Location-based services (LBS) – like Foursquare, Gowalla, and Yelp – made a big splash last year as a fairly successful, yet niche, mobile tactic for brands aiming to reach consumers in the real-world. They are great platforms for rewarding loyalty, real-time consumer reviews & tips, and for those who like such a thing, keeping track of your friends/family. I’ve “played” Foursquare consistently for a year now and dabbled in the others – Gowalla, Yelp, Loopt, SCVNGR. There’s interesting potential with this sort of technology, particularly when integrated with placed-based signage. But as I’ve wandered over the last year, I’m left wondering if these technologies will stick and ultimately reach the average consumer. And more than that, what it will take for them to reach that point? Here are my chronicles.
This is a follow-up post to yesterday’s. This first paragraph is the same, but everything after that is new!
Although I’ve spent my last few days at SXSW, I wasn’t really at SXSW. Working the conference means that you operate in a bubble and even the big news rarely penetrates it. From what I hear, though, location and gamification are two of the most prevalent themes. This is important because SXSW is known as the launching pad for emerging trends and start-ups. I suspect Foursquare and SCVNGR – both emerging in their own right – will reap the benefits of being highly present at SXSW this year.
Right before the conference, Foursquare announced a partnership program with American Express aimed at recognizing loyalty at local businesses. Some Austin favorites – like Stubbs BBQ and Whole Foods – are participating in the pilot program that gives consumers $5 back when they spend $5 using their AmEx card. Interesting.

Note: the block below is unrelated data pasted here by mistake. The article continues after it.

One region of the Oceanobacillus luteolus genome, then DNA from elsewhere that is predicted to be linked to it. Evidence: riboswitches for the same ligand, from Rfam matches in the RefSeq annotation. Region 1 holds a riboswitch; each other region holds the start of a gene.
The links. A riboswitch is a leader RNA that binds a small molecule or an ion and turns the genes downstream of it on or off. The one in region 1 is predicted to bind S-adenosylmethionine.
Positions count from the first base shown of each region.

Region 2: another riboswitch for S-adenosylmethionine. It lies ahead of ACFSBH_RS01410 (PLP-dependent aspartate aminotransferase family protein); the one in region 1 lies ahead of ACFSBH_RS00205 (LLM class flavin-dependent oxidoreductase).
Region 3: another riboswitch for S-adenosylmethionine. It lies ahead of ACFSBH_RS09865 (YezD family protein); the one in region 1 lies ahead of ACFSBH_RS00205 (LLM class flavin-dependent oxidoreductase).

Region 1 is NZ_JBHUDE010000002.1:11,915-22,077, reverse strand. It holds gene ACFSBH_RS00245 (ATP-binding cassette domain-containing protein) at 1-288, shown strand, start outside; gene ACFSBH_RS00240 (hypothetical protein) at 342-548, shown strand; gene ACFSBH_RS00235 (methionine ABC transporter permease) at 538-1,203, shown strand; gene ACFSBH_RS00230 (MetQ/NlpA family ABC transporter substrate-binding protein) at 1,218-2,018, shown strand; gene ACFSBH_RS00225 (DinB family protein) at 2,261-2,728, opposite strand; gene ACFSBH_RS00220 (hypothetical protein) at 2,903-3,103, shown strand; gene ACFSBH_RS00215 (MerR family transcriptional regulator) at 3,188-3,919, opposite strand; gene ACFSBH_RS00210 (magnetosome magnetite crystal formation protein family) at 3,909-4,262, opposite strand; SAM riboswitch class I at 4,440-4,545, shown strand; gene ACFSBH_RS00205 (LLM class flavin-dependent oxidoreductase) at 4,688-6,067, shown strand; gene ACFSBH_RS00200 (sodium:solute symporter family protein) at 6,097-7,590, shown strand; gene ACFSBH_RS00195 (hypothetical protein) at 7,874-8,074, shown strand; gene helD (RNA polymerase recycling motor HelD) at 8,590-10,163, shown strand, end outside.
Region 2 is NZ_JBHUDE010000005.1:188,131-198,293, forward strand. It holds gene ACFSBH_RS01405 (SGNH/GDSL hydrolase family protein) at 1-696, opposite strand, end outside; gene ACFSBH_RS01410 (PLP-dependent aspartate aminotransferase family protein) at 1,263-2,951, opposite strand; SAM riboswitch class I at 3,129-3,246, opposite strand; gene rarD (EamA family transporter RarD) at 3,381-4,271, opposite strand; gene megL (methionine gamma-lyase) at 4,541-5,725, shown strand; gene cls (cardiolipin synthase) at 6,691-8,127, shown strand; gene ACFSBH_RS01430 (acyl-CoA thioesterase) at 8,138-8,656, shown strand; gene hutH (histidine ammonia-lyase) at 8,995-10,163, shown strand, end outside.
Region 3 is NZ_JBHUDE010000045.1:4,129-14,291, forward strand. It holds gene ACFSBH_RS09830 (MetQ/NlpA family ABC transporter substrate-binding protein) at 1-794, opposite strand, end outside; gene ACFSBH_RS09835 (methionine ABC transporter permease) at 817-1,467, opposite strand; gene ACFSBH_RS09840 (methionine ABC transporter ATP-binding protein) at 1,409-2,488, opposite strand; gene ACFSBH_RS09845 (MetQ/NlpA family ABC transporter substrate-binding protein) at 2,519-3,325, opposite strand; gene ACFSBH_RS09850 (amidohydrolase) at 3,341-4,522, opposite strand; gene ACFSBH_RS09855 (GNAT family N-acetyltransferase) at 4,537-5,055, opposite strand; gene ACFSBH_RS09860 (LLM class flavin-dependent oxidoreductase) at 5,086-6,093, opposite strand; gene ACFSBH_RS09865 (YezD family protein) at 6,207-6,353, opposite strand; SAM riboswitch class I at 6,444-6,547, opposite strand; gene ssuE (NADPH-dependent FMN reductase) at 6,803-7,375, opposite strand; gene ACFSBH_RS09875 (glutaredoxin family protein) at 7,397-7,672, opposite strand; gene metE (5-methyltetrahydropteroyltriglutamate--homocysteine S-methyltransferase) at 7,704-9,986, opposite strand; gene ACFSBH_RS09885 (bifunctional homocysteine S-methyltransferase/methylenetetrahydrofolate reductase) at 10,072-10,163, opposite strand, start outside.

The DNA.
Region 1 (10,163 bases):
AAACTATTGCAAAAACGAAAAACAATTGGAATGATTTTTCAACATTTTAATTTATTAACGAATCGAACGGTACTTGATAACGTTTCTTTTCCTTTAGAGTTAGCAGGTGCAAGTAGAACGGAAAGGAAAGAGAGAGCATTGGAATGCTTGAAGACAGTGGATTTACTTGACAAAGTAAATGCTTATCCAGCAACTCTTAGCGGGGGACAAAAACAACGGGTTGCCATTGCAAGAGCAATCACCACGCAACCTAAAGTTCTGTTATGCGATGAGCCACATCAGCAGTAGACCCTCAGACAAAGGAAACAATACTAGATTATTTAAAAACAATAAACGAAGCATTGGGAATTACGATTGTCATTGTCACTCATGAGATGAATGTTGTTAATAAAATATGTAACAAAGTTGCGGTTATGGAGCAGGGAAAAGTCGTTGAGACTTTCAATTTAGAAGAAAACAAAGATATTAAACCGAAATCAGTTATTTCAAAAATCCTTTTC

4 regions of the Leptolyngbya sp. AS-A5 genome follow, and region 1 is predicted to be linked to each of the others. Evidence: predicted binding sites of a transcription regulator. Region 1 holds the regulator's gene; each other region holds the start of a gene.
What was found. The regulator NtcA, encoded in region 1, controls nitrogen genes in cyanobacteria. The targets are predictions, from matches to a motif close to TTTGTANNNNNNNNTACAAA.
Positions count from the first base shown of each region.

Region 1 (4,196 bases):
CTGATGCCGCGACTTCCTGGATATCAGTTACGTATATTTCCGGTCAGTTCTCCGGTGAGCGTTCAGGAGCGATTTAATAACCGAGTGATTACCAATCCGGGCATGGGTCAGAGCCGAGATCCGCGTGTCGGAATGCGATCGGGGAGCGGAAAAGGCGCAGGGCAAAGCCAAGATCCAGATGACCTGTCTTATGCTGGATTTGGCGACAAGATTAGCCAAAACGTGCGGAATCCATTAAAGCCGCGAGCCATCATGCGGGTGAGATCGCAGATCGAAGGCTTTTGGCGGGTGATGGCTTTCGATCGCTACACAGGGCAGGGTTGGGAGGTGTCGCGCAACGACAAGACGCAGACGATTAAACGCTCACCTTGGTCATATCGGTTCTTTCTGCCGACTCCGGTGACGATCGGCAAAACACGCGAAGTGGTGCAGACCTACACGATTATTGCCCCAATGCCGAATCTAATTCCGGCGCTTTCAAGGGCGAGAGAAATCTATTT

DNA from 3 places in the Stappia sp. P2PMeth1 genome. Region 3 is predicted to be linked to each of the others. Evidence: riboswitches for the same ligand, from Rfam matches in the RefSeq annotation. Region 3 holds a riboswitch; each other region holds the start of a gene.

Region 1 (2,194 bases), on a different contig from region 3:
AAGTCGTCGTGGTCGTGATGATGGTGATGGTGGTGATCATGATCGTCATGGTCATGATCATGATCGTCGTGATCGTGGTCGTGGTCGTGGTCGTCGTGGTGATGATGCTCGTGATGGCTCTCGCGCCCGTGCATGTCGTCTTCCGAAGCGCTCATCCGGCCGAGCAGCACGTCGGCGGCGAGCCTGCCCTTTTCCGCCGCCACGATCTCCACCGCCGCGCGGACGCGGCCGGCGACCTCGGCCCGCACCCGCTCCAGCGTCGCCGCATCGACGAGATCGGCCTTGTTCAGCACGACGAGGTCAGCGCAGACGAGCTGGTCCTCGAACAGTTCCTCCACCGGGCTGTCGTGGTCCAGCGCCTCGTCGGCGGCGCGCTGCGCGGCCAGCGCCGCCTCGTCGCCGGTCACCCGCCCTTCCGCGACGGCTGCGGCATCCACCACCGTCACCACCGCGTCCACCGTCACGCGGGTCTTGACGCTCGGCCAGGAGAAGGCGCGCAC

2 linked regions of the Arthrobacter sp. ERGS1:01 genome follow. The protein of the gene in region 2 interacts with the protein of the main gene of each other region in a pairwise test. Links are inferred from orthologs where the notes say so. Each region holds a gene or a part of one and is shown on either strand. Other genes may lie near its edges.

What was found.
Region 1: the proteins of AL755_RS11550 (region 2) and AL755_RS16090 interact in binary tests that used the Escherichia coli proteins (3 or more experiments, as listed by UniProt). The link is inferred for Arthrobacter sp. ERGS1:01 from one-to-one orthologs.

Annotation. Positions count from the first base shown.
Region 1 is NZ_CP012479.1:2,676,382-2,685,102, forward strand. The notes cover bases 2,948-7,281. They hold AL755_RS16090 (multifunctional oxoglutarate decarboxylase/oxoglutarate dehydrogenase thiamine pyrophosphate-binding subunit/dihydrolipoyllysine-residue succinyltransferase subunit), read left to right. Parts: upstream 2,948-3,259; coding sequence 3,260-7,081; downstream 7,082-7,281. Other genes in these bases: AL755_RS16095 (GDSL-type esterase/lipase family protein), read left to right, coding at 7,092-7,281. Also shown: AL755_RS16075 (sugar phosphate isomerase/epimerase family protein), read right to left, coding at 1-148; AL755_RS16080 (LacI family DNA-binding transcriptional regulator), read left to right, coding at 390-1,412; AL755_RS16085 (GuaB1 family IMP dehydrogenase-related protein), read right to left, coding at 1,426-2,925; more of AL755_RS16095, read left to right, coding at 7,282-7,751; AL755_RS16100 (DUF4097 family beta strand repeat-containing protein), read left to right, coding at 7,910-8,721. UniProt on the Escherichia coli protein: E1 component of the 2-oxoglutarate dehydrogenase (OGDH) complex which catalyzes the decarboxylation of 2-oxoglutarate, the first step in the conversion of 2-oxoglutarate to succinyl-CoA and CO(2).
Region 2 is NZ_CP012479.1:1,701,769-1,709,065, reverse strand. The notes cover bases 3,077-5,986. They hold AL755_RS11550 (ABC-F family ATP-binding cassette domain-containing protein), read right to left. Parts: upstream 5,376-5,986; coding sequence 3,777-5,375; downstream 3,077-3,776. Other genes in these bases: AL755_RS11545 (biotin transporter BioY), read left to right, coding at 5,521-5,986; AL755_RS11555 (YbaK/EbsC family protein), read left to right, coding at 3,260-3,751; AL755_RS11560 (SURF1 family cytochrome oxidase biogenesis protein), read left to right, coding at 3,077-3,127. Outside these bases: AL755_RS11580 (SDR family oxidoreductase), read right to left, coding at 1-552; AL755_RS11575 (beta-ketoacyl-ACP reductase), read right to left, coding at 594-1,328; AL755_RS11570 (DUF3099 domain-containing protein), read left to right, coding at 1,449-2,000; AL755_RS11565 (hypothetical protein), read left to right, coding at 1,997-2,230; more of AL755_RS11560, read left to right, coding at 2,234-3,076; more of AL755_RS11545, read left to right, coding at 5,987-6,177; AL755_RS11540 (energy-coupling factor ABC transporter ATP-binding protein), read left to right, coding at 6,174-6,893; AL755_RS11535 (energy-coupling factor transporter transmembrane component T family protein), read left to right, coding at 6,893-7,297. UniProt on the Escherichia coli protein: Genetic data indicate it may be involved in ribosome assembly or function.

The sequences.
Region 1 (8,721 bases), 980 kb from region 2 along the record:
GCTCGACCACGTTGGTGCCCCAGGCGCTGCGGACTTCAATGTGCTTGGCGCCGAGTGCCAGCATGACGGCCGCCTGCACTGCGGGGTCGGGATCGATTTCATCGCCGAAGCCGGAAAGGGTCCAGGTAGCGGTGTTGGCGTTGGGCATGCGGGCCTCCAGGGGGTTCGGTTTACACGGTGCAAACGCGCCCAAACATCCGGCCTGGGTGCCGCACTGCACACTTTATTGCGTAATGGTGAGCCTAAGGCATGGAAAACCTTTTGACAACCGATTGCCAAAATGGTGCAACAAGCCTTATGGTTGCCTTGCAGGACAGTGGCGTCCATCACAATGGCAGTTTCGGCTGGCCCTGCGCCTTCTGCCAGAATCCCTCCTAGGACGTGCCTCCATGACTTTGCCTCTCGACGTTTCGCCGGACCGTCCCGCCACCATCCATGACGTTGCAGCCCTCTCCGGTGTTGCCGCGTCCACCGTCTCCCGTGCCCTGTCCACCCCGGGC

It’s big news for Foursquare, for sure. This is the type of association they need to make the average consumer aware and familiar with “Foursquare.” And it’s something like this – a partner with a major merchant – that gives them hope of actually affecting consumer behavior enough that it makes a lasting impact on their business.
But will it work?
Who knows. That remains to be the million dollar question. Quite literally.
I think, for both SCVNGR and Foursquare, these announcements provide more clarity of their place (and use) in the market. SCVNGR is becoming more and more the mobile game that brands and consumers can engage with in out in the real world. Foursquare is becoming more and more the mobile loyalty tool that brands can use to reward their most loyal customers.
This definition is a good thing. It lessens the I-want-to-do-everything-for-everyone syndrome that is easy to adopt, especially as a start-up company. (Although SCVNGR did announce a new venture, LevelUp, that combines group-based daily deals with loyalty.)
But the real question remains – will consumers care enough to engage through one/both/more of these mobile emerging technologies more than once?
The rise and proliferation of mobility, beyond mobile phones, will certainly help. I have been using my iPad 2 since I purchased it over the weekend. One thing that stuck out to me was the diverse audience in the lines. That just says to me that there is a growing appetite, by many more people, for more and different mobile devices. More and more people want to experiment and if the experience is good enough, they’ll adopt. So, the technology and the behavior that drives using technology in a specific way will continue to evolve, and for technologies like Foursquare and SCVNGR, this is half of the battle.
The other half of the battle is answering the value question. Just because it’s available doesn’t mean people are going to engage. Just because it’s more game-like doesn’t mean people are going to engage. Rewarding loyalty? I can see that driving engagement. But it has to be more wide spread than a single, typically more exclusive merchant than American Express. I couldn’t have participated in the promotion because I don’t carry an AmEx card. I, like many average consumers, am conscious of spending and one of the mantras driving my purchases is, “if you can’t pay cash, you shouldn’t buy it.” I’m willing to bet that I’m not the only one who lets that mantra drive their purchase behavior. I’m also willing to bet that I’m in the overwhelming majority of average consumers who don’t carry an AmEx card. So, what does a promotion like this leave me with?
It’s just another example of the value I got out of checking in while I was at SXSW. Nothing.
But, you know what? I keep doing it. Because I can. Because it’s a little fun for me. Because I have a tinge of hope of uncovering something new, even if it is a badge.
But those are hardly sustainable.
For now, though, I keep wandering and wondering.